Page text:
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Native Plant Profile: Mountain Mint (Pycnanthemum spp.)

Photo of clustered mountain mint

Clustered Mountain Mint by Doug McGrady CC by 2.0

I first learned about mountain mint (Pycnanthemum spp.) several years ago, as a Penn State Extension study found it to be one of the top pollinator plants in their common gardens. Out of the 86 native plant species and cultivars tested, clustered mountain mint (Pycnanthemum muticum) ranked number one for the diversity of pollinators that visited. I had to try it out for myself, and it hasn’t disappointed. Read more…


Native Animal Profile: Eastern Ratsnake (Pantherophis alleghaniensis)

Photo of eastern ratsnake

Adult Eastern Ratsnake by Richard Orr

At one time, I was deathly afraid of snakes, often screeching and running through the forest whenever I encountered a scaly friend. In college, my desire to be a field biologist, coupled with exposure to and knowledge of snakes, helped soften my feelings for them. Over the years, one snake species I have grown particularly fond of is the eastern ratsnake. Read more…


Lawn Alternatives

Photo of lawn with trees

Upland oaks and poverty oatgrass (Danthonia spicata), parasol sedge (Carex umbellata), lichens, mosses and diminutive wildflowers in Arlington, Virginia. Photo by R.H. Simmons.

For many years, the American lawn has been viewed as a status symbol. Traditional lawns – a single cool season grass species like zoysia or fescue or bermuda, completely covering a yard space and maintained at three inches or shorter – are unfortunately often ecological wastelands that require excess water, nutrients, pesticides and maintenance. Traditional lawns also support few wildlife species. To help local wildlife, consider replacing non-native grass lawns with native alternatives. By selecting native plants suited for your site, you can reduce the time and supplies needed to maintain turf grass and can provide habitat for wildlife in the process. Read more…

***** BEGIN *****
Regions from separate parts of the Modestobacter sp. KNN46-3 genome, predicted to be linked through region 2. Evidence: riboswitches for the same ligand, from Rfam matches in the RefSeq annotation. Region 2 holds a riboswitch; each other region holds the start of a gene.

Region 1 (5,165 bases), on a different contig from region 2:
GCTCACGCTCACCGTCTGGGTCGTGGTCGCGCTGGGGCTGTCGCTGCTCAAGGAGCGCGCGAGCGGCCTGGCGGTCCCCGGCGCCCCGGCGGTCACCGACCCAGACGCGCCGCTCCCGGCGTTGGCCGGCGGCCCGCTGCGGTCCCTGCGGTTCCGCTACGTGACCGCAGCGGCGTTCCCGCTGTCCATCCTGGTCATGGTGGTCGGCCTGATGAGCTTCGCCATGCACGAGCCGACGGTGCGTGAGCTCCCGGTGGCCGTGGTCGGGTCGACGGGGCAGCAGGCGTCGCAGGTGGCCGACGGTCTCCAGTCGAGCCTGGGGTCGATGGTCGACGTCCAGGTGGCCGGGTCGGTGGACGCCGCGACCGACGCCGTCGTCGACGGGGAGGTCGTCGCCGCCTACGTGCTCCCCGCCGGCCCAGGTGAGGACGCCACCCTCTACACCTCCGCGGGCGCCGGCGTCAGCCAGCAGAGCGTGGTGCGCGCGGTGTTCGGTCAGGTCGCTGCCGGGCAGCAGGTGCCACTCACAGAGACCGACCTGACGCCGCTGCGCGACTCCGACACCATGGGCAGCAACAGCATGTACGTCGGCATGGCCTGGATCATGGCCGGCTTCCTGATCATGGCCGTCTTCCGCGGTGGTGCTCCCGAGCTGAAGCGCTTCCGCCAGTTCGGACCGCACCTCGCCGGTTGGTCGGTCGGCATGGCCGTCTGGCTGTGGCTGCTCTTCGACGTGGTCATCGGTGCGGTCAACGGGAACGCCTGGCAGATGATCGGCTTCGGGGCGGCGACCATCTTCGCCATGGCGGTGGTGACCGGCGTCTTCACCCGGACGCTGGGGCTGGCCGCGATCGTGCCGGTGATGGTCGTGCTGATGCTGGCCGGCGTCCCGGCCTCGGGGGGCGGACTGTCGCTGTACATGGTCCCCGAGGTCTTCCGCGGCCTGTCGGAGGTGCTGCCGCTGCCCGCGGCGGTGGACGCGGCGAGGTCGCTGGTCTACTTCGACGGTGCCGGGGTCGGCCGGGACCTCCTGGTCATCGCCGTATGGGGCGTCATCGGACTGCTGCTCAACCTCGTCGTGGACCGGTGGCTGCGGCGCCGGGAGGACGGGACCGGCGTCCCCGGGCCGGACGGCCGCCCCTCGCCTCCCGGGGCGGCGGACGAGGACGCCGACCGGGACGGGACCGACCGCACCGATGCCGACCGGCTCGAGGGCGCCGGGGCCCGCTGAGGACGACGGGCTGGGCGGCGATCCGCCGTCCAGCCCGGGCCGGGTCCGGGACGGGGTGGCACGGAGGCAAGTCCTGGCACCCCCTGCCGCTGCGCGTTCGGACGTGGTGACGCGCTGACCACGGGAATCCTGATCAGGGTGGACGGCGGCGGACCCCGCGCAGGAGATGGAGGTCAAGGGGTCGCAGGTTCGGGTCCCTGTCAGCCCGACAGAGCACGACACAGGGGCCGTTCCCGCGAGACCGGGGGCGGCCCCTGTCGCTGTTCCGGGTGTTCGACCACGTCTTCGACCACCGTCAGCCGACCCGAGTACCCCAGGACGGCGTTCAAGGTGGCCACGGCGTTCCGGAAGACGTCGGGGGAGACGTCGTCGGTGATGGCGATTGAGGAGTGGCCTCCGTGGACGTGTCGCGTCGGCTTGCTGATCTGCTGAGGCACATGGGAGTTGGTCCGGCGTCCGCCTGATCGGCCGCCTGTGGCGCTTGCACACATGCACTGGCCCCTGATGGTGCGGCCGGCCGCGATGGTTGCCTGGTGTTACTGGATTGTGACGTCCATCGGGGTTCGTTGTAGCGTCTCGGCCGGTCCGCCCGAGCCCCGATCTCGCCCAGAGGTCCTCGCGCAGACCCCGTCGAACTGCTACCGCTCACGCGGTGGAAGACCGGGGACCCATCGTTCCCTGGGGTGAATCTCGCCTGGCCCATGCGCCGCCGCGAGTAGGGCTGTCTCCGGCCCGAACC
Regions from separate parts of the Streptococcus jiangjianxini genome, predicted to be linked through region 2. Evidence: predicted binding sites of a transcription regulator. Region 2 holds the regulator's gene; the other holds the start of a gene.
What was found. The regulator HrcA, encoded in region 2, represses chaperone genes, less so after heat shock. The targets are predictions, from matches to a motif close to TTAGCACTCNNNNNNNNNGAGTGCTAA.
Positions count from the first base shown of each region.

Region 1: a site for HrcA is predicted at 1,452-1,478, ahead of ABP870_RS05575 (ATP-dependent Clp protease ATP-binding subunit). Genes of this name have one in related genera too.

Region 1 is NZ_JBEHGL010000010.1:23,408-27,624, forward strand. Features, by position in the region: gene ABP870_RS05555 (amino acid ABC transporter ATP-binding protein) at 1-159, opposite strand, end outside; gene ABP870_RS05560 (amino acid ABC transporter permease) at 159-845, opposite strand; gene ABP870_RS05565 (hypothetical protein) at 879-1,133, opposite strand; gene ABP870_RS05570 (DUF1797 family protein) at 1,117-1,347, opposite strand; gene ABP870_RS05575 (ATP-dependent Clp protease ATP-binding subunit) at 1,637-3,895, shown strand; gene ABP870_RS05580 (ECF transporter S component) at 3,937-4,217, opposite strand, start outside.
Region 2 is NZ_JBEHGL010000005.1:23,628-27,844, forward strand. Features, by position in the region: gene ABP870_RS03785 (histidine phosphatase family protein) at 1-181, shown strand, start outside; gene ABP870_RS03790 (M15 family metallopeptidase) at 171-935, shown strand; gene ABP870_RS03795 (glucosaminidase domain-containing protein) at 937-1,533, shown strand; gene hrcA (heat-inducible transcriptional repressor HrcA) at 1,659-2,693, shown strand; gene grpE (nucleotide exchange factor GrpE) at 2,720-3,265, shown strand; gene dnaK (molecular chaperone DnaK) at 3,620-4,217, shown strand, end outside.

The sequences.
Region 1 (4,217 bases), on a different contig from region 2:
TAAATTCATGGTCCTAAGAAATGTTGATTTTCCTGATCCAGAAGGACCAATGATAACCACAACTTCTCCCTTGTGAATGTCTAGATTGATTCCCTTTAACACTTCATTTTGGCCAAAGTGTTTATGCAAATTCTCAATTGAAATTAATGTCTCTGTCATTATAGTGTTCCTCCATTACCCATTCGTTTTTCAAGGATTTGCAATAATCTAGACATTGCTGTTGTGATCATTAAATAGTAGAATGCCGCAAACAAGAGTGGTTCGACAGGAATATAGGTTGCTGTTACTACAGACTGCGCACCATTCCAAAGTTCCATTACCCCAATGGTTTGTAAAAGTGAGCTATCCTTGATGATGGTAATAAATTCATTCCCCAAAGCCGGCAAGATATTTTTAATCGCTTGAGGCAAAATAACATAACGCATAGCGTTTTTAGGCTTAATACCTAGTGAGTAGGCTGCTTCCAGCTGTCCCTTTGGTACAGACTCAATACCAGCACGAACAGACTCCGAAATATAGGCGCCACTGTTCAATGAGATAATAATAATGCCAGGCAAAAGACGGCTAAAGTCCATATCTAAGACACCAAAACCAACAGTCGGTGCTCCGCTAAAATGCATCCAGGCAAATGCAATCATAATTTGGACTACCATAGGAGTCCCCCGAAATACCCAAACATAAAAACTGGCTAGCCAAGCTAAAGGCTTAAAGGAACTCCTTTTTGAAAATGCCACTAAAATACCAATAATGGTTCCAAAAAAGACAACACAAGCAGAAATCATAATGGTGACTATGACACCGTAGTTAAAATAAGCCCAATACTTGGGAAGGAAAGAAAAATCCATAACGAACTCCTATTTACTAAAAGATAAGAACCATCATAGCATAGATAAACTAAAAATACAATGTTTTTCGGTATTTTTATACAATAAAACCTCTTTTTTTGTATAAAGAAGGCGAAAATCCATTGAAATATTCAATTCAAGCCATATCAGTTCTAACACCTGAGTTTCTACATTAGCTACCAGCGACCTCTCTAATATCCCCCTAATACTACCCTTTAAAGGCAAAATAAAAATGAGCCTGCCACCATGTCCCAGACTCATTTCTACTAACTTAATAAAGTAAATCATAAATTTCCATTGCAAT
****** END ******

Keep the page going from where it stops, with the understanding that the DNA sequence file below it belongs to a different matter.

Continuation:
Northern Snakeheads Caught in Conowingo Dam Fish Lift

Invasive Species Stopped at Dam But Spiked in Numbers

Photo of Conowingo DamA partnership overseeing fish passage at Conowingo Dam reports that 81 northern snakeheads were caught in the dam’s fish lift this spring, a dramatic increase after only one snakehead was found there the past two years. While all known snakeheads were stopped and dispatched before reaching the dam’s reservoir, the Maryland Department of Natural Resources and its partners warn of a possible northern expansion by the aggressively invasive species into the Susquehanna River.

Two fish lifts were installed on the east and west sides of the Conowingo Dam decades ago to allow passage of migratory fish such as American shad and river herring. The fish lifts are critical for migratory species restoration and a requirement by the Federal Energy Regulatory Commission.

These fish lifts operate during the spring migration, which is also when snakeheads are known to travel longer distances in the watershed. All snakeheads captured this year were in the western side of the dam. Read more…


Maryland Fishing Report – June 12

Photo of a man and his son hauling in a big catch

Photo by Keith Lockwood

This is a special weekend for sons and daughters to celebrate their love for the fathers – or father figures in their lives — who help them to appreciate the gifts of the outdoors. No doubt many will take out the gear this weekend and share that special time together that fishing provides. Happy Father’s Day!

Read more…


Loaner Tackle Program Available at Rocky Gap State Park

Western Maryland Fishing Destination Offers Free Use of Gear